An Open Letter to John Kasich’s Yinzer Accent
You don’t speak for my people: most denizens of the Mon Valley aren’t clamoring for corporate tax breaks and massive deregulation. But — and maybe this is more important — you speak like my people.
“Where did Picasso come from
There’s no Michelangelo coming from Pittsburgh
If art is the tip of the iceberg
I’m the part sinking below” — Lou Reed and John Cale, “Smalltown”
Who comes from Pittsburgh? Nobody, really. Our corrupt local politicians rise to the level of their incompetence and no further; our handful of homegrown artists and intellectuals* come to be better associated with places like New York, Paris, and Chicago.
To be from Pittsburgh, or at least from Western Pennsylvania, is to be from a specific kind of nowhere. The area has endured well-documented post-industrial privations, but these dislocations were orders of magnitude below what transpired in Gary, Flint, and dozens of other blighted Rust Belt burgs. It boasts a specific kind of non-culture, forged from irrational loyalties to sports teams and the residue of Southern and Eastern European immigration that, while cited proudly for the same reason a dog chases its tail, never meant nothing but never meant much.
That said, it was the place where I’m from, which always seemed like a tremendous shame. When my family moved from Scenery Hill, PA to eastern North Carolina, I was eight years old. I was alarmed to discover that most people didn’t sound like us — and by us I mean you and me, John. I went to school and talked to no one; I wasn’t the mouth for those ears.
The accent, remnants of which I could discern in the kindly-dad speech patterns of Jimmy Stewart and Fred Rogers, brought me comfort in my isolation. But most mainstream speakers of Western Pennsylvania English were commentators on sports programs, because Western Pennsylvania’s only notable export in terms of human capital was that stock cro-magnon type my father felicitously dubbed the “jockstrap athlete.” The monophthongized vowels emanating from the voices of Mike Ditka and Joe Montana reminded me that ours was a world that, though forgotten, couldn’t be easily lost. “Ahs” for “ows” and “Dons” merging with “Dawns,” one after the other, offered audible testament to a grimy, overcast region that once was and still might.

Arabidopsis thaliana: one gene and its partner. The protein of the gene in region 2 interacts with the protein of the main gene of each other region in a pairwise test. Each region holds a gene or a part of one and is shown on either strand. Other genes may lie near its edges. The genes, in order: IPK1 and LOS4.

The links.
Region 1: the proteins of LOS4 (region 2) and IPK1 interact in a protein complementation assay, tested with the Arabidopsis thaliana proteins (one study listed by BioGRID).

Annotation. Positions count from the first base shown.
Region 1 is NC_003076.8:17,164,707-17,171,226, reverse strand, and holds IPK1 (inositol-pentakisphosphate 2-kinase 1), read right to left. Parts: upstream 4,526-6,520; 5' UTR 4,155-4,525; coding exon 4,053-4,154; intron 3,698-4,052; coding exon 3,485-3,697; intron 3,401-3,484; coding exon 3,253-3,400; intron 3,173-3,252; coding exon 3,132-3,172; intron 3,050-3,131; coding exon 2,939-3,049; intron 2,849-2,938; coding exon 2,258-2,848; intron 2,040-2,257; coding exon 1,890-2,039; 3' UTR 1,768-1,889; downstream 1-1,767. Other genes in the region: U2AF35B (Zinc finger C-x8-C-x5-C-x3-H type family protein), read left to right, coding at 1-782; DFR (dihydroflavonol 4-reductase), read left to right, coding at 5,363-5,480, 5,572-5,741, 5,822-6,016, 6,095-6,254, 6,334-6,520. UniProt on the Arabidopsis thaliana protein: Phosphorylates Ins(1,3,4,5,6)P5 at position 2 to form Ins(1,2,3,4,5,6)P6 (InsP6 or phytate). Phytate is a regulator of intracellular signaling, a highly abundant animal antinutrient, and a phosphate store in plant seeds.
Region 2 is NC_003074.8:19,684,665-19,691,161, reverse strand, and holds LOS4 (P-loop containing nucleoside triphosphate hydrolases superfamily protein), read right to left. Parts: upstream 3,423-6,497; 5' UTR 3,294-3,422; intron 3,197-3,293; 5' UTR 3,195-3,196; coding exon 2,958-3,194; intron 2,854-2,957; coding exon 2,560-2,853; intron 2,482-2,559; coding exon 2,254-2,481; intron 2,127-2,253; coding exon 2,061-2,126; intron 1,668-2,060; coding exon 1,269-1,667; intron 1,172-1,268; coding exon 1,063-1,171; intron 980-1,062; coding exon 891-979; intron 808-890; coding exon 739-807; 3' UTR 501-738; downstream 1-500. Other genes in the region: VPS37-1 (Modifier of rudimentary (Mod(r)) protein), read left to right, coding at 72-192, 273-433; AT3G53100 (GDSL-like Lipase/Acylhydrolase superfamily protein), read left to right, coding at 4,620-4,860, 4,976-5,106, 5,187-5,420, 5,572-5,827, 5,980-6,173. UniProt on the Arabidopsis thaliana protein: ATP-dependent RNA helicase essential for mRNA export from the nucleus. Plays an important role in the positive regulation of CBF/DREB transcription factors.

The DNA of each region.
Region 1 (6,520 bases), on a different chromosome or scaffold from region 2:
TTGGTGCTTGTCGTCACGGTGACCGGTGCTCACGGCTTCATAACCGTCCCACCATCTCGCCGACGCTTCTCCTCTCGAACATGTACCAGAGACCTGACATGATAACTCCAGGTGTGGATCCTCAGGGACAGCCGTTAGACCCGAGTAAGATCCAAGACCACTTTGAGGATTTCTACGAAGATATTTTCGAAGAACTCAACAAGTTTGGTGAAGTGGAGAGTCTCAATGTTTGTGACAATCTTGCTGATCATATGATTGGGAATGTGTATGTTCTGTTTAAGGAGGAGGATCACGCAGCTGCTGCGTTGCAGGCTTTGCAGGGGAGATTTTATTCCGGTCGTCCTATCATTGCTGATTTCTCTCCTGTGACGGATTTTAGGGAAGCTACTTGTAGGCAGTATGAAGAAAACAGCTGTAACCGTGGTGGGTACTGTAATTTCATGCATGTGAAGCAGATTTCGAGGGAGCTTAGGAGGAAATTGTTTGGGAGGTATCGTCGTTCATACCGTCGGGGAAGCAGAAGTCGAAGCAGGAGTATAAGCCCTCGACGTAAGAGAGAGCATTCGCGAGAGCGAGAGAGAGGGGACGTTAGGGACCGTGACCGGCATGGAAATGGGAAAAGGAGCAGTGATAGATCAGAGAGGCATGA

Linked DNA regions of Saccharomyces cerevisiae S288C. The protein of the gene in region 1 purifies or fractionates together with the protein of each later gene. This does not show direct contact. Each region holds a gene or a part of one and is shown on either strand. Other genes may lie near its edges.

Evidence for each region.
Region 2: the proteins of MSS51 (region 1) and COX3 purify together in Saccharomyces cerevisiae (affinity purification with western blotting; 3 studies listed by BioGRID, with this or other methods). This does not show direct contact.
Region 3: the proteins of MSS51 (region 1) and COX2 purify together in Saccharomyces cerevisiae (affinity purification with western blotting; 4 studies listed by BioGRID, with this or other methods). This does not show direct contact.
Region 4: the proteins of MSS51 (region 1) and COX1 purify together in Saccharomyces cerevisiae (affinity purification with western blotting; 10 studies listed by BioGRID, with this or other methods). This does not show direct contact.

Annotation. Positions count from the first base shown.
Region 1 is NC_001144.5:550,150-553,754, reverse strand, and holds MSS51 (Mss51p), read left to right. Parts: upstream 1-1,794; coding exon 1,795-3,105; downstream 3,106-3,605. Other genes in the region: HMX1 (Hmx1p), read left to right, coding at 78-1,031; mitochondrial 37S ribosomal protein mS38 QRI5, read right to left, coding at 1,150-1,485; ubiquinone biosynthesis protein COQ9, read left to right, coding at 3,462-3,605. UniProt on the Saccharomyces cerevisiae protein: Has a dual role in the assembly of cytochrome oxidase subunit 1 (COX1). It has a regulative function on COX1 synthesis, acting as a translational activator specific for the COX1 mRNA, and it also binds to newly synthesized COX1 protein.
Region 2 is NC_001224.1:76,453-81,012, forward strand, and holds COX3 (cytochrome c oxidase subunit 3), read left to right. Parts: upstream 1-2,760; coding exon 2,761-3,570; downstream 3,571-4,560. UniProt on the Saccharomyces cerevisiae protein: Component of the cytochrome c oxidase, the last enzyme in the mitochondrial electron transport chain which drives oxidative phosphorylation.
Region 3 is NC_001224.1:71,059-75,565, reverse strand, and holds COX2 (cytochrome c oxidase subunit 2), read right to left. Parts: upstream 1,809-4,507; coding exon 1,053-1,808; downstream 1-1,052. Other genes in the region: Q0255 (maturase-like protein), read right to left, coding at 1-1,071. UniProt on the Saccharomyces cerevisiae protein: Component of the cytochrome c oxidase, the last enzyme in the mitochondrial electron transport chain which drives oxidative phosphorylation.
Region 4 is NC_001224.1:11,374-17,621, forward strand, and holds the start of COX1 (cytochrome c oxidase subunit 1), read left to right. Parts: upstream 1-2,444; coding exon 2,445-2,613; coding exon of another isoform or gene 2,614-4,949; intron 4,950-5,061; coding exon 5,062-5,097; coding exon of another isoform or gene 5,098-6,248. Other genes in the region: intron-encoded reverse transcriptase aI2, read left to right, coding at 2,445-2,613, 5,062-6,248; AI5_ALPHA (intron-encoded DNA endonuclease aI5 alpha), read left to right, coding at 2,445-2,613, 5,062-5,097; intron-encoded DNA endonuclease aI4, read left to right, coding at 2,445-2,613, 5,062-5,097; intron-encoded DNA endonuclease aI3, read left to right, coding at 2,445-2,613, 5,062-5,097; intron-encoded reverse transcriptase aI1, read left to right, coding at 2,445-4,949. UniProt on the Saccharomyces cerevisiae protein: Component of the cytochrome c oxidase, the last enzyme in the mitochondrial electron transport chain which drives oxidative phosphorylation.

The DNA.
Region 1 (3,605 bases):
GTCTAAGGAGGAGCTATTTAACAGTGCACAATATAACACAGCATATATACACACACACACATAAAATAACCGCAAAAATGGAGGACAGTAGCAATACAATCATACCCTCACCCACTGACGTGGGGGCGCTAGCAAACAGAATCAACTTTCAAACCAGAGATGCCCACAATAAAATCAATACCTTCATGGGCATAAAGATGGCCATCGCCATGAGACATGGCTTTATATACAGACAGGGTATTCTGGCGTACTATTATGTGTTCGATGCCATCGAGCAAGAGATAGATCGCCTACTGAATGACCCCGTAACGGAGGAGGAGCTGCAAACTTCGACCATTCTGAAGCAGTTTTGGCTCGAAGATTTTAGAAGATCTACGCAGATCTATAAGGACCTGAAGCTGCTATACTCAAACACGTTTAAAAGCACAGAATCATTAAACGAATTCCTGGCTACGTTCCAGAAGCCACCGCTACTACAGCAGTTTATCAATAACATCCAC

You never lost the accent, John. You’re a savvy politician, and you cast your lot with Ohio as soon as you went to Columbus for college, but I don’t think its retention was some sort of working-class affectation. After all, for most of my time in North Carolina — over a decade, counting college and the years afterwards — I tried to distance myself from it in the futile hope of ingratiating myself with my peers.
Yet, as was the case with my father and mother and even Miami-ensconced footballer Dan Marino, the accent lingered. I believe its persistence, in my case and possibly in yours, speaks to a basic need to belong somewhere, even if that somewhere is a virtual nowhere. For reasons that have proved costly** in later years, I couldn’t renounce those roots and fully accept immersion in the prêt-à-porter cultures of the handful of cities that millennials always write about returning to or leaving.
The only parts of your avuncular, moderate-not-moderate message that resonate with me are the bullshit parts: your brief nods to immigrant grandparents from Eastern Europe, becoming “president of Croatia,” and emphasizing that anybody could find himself or herself running for high office. That last bit is hogwash, but the truth of the matter, which is all that matters, is that you’re someone from here who has claimed a tiny slice of the Trump 2016 spotlight.
With each goofy feel-good speech, you reaffirm my belief that I don’t hail from arid lifeless American suburbia, which is an even more invidious kind of no-place. I don’t care about Western Pennsylvania, at least not the way that its most devout “Rust Belt Renaissance” types do, but I do care that I originated from here. And while everything else, literally every other thing there is, dwarfs this realization in importance, it means the world to me.
Best wishes for a great summer,
*Robert Bork, Gertrude Stein, and Andy Warhol, to name three. Stein’s “rose is a rose is a rose is a rose” is pretty great, but of that privileged trio, only Warhol(a) has a background that approximates my own.
**I don’t sound like I belong in such places, even if such places are the logical destinations for someone like me.